Although it’s unclear how many of those +2,000 occurred within the contentious 4NM airspace (nor do we know the figures of the Greek violations logged on average by the Turkish Air Force besides this data from 2012), it’s quite clear that a border incident similar to the Russian Su-24 shoot-down is always around the corner over the Aegean Sea. Like the one that led to dogfight and subsequent a mid-air collision in 2006 (causing the death of a Greek pilot).

Anyway, although they were pretty upset by the Russian violation on Nov. 24, the Turkish authorities should be quite used to such kind of incursions, from both the intruder and the intruded standpoint.

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Image credit: Russian MoD (Top), Politico (Bottom).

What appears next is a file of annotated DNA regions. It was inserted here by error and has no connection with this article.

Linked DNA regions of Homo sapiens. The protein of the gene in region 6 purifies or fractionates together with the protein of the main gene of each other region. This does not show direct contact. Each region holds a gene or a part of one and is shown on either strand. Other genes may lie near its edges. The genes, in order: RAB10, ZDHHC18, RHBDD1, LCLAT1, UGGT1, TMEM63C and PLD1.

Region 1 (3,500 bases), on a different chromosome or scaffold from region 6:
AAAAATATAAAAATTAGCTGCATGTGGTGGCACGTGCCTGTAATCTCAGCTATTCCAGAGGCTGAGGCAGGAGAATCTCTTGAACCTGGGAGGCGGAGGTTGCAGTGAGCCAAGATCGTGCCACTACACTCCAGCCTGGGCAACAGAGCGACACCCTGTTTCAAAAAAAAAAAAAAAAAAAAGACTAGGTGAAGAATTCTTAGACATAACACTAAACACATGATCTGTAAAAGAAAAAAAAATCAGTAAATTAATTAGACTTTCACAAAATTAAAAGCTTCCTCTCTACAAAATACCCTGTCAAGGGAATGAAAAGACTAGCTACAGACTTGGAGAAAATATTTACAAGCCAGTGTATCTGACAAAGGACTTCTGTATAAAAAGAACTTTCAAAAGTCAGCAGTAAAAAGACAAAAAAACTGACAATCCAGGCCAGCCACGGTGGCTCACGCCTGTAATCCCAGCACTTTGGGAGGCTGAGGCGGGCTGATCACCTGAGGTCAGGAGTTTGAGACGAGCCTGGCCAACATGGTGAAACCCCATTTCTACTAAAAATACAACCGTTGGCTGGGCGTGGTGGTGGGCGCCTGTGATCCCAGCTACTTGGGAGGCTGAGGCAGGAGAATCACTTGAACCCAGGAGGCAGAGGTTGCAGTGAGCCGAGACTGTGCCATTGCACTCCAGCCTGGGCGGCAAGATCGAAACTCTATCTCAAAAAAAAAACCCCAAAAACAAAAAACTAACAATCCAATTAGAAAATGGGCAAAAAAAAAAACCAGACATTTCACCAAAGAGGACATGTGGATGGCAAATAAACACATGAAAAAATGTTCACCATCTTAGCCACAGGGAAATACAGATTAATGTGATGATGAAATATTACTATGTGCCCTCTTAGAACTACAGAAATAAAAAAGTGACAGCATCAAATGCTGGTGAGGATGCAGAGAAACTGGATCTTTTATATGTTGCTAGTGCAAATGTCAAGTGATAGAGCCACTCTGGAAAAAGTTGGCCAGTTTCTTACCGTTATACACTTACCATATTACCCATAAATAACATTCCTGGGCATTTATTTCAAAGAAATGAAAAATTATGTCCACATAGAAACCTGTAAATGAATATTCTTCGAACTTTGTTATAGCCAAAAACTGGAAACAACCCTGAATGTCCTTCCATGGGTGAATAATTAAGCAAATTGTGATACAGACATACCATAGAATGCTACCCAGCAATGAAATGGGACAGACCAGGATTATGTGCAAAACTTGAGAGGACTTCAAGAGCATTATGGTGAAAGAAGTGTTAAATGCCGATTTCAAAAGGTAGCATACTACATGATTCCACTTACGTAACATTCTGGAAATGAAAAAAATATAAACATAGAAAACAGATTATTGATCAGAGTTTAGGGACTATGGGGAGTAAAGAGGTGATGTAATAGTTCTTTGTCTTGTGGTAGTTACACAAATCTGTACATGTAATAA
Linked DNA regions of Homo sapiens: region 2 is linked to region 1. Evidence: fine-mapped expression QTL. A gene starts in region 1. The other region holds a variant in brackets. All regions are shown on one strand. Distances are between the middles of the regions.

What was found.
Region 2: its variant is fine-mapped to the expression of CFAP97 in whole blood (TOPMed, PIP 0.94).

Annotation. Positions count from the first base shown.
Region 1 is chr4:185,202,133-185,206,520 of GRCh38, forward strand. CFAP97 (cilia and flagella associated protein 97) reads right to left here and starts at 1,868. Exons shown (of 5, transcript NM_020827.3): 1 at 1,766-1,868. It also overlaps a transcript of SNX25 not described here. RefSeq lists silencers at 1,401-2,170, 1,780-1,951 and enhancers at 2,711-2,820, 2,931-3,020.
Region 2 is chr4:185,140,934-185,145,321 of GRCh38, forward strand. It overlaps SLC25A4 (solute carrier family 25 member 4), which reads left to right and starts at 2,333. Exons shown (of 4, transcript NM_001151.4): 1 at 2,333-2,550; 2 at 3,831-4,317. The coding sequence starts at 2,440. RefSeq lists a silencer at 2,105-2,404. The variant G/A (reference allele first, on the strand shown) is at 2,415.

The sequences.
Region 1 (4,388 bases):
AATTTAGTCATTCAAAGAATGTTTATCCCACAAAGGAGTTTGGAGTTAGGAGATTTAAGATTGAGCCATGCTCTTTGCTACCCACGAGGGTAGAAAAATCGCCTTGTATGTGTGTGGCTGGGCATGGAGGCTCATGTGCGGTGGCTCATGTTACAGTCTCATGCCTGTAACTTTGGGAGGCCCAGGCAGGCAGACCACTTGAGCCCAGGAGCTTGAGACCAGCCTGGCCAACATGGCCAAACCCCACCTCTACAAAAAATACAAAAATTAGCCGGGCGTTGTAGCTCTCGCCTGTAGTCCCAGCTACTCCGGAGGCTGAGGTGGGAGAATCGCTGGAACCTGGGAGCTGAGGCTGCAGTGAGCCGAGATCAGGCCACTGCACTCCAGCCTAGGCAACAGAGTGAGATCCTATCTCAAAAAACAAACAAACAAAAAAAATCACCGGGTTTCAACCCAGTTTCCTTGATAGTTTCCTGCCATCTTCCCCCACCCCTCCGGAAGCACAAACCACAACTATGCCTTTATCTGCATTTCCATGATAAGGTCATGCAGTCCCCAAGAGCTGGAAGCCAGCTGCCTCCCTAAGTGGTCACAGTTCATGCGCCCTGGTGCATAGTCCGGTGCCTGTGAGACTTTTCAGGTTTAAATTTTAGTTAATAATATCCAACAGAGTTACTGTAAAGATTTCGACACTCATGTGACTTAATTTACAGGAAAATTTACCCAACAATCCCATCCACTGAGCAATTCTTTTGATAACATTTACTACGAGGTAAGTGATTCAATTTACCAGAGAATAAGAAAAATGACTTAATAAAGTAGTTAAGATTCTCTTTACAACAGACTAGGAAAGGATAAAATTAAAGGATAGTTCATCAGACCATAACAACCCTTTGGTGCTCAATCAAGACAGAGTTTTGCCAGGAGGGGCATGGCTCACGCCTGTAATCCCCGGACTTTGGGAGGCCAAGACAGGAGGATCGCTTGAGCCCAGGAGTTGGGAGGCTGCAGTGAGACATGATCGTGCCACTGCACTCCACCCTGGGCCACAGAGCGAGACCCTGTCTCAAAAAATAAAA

Here are the first pictures of the U.S. F-22s deploying to Poland for the very first time

Two Raptors have deployed to Lask, along with four F-16s and one C-130.

Two of the four F-22 Raptor jets belonging to 95th Fighter Squadron from Tyndall Air Force Base in Florida, currently deployed to Spangdahlem airbase, in Germany, have landed at Łask airbase, in Poland, at 08.30 local time (06,30 UTC).

In this post you can find some shots taken by Filip Modrzejewski, chief editor of the Foto Poork portal.

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The forward presence of the Raptors in Poland is aimed at reassuring allies in Europe and bolstering regional security proving the 5th Gen. stealth jet’s ability to quickly deploy to the European theater: the F-22s returned to Spangdahlem to continue their deployment later on the same day.

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Along with the F-22s, four F-16s from the 480th Fighter Squadron, Spangdahlem Air Base, Germany, taking part in bilateral training with the Polish Air Force (during which they will be joined by additional F-16s from the 176th Fighter Squadron, Wisconsin Air National Guard, in early September) deployed to Lask.

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Photo Credit: Filip Modrzejewski – Foto Poork